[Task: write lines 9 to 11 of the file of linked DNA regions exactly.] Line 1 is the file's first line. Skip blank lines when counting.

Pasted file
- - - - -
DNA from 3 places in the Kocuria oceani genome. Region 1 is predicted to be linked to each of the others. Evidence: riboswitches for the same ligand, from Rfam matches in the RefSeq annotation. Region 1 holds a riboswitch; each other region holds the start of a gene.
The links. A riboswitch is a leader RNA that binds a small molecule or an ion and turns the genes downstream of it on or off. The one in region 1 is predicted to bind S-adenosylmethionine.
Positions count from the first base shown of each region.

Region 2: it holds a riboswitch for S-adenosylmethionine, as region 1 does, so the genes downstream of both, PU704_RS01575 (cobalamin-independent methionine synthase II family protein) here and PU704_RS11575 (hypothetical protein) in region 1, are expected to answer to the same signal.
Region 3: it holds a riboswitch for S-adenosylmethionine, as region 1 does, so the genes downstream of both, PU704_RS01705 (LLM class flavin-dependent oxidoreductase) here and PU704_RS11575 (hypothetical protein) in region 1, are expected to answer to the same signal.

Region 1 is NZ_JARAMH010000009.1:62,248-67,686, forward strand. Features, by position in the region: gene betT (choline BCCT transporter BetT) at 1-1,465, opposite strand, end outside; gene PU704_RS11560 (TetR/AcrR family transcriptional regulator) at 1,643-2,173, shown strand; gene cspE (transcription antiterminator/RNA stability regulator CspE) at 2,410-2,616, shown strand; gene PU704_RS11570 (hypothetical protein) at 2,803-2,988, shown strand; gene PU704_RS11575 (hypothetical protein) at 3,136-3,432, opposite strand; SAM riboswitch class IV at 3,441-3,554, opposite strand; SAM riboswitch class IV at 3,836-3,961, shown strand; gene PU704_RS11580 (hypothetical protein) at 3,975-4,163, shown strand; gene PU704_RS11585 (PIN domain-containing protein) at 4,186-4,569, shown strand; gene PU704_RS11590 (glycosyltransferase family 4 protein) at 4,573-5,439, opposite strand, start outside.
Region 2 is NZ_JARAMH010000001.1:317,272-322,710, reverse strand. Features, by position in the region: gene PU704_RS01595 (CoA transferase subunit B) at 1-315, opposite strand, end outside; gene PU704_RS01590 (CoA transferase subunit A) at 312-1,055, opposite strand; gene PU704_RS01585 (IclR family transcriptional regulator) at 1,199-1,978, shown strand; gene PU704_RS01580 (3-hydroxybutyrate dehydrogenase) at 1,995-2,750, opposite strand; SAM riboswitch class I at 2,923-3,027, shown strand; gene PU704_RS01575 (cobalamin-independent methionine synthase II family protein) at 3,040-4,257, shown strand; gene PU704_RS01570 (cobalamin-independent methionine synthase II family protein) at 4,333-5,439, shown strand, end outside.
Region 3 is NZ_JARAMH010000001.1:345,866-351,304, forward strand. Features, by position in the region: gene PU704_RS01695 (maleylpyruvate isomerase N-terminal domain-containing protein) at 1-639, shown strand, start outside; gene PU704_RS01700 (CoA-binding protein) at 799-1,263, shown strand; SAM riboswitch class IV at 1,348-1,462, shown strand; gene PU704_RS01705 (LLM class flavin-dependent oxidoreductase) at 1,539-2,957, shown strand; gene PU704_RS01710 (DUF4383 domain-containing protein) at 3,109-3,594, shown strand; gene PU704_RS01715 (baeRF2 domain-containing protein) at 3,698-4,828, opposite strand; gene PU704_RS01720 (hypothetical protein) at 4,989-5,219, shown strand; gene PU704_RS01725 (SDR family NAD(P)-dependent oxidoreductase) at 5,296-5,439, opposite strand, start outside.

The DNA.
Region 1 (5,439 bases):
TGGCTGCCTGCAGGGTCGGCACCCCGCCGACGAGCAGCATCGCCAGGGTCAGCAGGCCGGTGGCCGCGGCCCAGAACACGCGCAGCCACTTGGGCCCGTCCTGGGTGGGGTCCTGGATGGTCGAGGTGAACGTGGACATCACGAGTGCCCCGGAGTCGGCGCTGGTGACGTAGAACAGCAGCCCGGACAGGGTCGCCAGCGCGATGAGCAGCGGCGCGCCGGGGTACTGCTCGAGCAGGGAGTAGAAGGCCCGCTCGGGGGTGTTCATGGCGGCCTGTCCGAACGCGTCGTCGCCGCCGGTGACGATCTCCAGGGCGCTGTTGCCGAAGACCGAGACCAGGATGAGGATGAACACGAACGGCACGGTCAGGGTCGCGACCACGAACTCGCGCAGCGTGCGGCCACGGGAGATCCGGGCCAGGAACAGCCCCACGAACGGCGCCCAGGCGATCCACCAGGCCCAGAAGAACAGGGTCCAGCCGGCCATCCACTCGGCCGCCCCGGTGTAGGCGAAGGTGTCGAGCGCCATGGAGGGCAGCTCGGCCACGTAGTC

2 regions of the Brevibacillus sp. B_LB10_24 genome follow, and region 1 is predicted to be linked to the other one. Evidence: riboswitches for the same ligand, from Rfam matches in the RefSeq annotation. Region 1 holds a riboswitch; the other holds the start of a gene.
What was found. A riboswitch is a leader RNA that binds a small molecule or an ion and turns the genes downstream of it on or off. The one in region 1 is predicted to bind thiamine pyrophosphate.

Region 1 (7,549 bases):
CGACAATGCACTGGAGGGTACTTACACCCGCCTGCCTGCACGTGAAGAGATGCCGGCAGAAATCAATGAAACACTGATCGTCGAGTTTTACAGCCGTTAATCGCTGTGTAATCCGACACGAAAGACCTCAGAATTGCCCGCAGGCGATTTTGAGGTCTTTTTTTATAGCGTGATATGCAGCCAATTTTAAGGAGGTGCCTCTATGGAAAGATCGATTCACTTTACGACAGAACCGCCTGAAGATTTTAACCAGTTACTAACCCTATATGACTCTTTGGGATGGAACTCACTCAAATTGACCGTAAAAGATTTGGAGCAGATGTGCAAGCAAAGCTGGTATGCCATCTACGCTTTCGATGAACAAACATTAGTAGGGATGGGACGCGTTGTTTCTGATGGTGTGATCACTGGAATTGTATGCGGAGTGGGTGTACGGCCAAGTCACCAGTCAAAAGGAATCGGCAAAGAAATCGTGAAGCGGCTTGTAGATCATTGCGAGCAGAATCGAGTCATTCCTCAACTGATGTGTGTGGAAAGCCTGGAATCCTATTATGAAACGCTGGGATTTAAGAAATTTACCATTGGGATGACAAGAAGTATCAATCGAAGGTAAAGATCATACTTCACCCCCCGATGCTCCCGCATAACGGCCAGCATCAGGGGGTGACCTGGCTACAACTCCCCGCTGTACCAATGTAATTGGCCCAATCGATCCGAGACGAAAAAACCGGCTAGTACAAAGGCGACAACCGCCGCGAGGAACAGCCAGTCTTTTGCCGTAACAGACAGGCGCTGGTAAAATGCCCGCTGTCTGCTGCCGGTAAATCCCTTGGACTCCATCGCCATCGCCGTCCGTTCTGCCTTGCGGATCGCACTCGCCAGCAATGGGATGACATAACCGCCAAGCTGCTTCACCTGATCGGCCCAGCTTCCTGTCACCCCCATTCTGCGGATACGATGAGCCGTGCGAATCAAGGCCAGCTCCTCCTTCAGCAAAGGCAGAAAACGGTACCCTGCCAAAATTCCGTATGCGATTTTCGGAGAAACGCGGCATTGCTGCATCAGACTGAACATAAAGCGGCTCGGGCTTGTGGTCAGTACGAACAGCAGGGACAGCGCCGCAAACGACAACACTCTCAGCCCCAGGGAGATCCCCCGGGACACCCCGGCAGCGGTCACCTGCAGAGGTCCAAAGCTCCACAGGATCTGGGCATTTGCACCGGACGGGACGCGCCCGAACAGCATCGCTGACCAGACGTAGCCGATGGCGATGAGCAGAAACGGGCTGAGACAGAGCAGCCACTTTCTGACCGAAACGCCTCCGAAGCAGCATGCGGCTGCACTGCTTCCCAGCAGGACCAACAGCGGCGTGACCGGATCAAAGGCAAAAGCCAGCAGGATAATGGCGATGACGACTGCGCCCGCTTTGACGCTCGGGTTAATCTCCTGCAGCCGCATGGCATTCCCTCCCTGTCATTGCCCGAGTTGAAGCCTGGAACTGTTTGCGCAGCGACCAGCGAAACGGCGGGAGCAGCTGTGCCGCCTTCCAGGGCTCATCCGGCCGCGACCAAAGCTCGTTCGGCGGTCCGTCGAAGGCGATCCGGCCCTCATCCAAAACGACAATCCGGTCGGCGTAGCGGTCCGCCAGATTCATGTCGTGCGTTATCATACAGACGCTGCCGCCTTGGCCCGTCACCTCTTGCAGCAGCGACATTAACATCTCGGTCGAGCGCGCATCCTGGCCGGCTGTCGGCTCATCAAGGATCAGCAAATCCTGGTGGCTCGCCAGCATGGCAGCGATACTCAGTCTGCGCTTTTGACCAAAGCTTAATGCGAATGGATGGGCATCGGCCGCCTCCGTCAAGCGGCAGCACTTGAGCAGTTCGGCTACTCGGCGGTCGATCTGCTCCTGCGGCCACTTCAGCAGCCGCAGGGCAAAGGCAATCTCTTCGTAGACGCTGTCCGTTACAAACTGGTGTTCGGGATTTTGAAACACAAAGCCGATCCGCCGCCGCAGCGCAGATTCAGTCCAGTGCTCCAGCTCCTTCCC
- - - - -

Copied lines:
The DNA.
Region 1 (5,439 bases):
TGGCTGCCTGCAGGGTCGGCACCCCGCCGACGAGCAGCATCGCCAGGGTCAGCAGGCCGGTGGCCGCGGCCCAGAACACGCGCAGCCACTTGGGCCCGTCCTGGGTGGGGTCCTGGATGGTCGAGGTGAACGTGGACATCACGAGTGCCCCGGAGTCGGCGCTGGTGACGTAGAACAGCAGCCCGGACAGGGTCGCCAGCGCGATGAGCAGCGGCGCGCCGGGGTACTGCTCGAGCAGGGAGTAGAAGGCCCGCTCGGGGGTGTTCATGGCGGCCTGTCCGAACGCGTCGTCGCCGCCGGTGACGATCTCCAGGGCGCTGTTGCCGAAGACCGAGACCAGGATGAGGATGAACACGAACGGCACGGTCAGGGTCGCGACCACGAACTCGCGCAGCGTGCGGCCACGGGAGATCCGGGCCAGGAACAGCCCCACGAACGGCGCCCAGGCGATCCACCAGGCCCAGAAGAACAGGGTCCAGCCGGCCATCCACTCGGCCGCCCCGGTGTAGGCGAAGGTGTCGAGCGCCATGGAGGGCAGCTCGGCCACGTAGTC